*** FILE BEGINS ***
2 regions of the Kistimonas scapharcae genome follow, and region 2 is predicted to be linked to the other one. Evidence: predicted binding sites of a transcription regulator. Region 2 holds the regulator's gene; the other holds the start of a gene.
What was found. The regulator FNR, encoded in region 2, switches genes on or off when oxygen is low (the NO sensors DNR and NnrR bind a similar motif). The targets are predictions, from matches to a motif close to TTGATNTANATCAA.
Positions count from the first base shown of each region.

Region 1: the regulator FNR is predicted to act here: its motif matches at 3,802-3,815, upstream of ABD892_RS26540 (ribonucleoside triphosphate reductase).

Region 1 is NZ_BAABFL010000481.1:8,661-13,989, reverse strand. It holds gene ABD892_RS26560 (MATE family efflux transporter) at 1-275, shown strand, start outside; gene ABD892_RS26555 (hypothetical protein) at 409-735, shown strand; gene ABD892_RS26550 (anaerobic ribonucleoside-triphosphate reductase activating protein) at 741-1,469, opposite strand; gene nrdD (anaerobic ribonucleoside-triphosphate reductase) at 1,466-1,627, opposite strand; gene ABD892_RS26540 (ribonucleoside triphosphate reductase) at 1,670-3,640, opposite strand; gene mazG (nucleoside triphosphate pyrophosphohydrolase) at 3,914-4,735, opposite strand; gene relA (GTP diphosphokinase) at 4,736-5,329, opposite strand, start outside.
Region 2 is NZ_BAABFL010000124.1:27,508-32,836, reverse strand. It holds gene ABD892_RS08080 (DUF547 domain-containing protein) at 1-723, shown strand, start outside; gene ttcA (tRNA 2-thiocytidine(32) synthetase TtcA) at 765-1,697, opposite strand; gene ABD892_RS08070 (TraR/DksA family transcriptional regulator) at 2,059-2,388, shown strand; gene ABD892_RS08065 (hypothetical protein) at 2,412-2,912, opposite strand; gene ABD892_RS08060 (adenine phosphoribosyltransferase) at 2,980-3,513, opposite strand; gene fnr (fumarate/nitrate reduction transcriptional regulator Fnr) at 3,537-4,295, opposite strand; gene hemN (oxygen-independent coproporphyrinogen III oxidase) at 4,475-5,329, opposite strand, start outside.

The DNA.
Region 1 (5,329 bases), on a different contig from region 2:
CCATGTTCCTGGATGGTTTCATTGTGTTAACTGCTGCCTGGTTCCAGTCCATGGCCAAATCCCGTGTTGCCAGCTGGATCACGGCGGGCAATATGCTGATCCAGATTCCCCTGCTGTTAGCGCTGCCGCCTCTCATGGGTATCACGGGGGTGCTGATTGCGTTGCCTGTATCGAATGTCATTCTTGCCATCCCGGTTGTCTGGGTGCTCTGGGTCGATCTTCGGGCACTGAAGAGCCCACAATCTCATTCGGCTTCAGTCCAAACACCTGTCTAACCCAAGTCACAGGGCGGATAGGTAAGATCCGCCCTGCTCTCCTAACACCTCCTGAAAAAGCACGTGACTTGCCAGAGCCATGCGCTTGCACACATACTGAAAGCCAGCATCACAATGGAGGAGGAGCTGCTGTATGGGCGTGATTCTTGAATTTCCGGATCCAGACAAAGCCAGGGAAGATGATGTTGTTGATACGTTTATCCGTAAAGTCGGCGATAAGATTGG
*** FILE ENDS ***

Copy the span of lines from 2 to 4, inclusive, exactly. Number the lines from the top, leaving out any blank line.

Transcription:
What was found. The regulator FNR, encoded in region 2, switches genes on or off when oxygen is low (the NO sensors DNR and NnrR bind a similar motif). The targets are predictions, from matches to a motif close to TTGATNTANATCAA.
Positions count from the first base shown of each region.

Region 1: the regulator FNR is predicted to act here: its motif matches at 3,802-3,815, upstream of ABD892_RS26540 (ribonucleoside triphosphate reductase).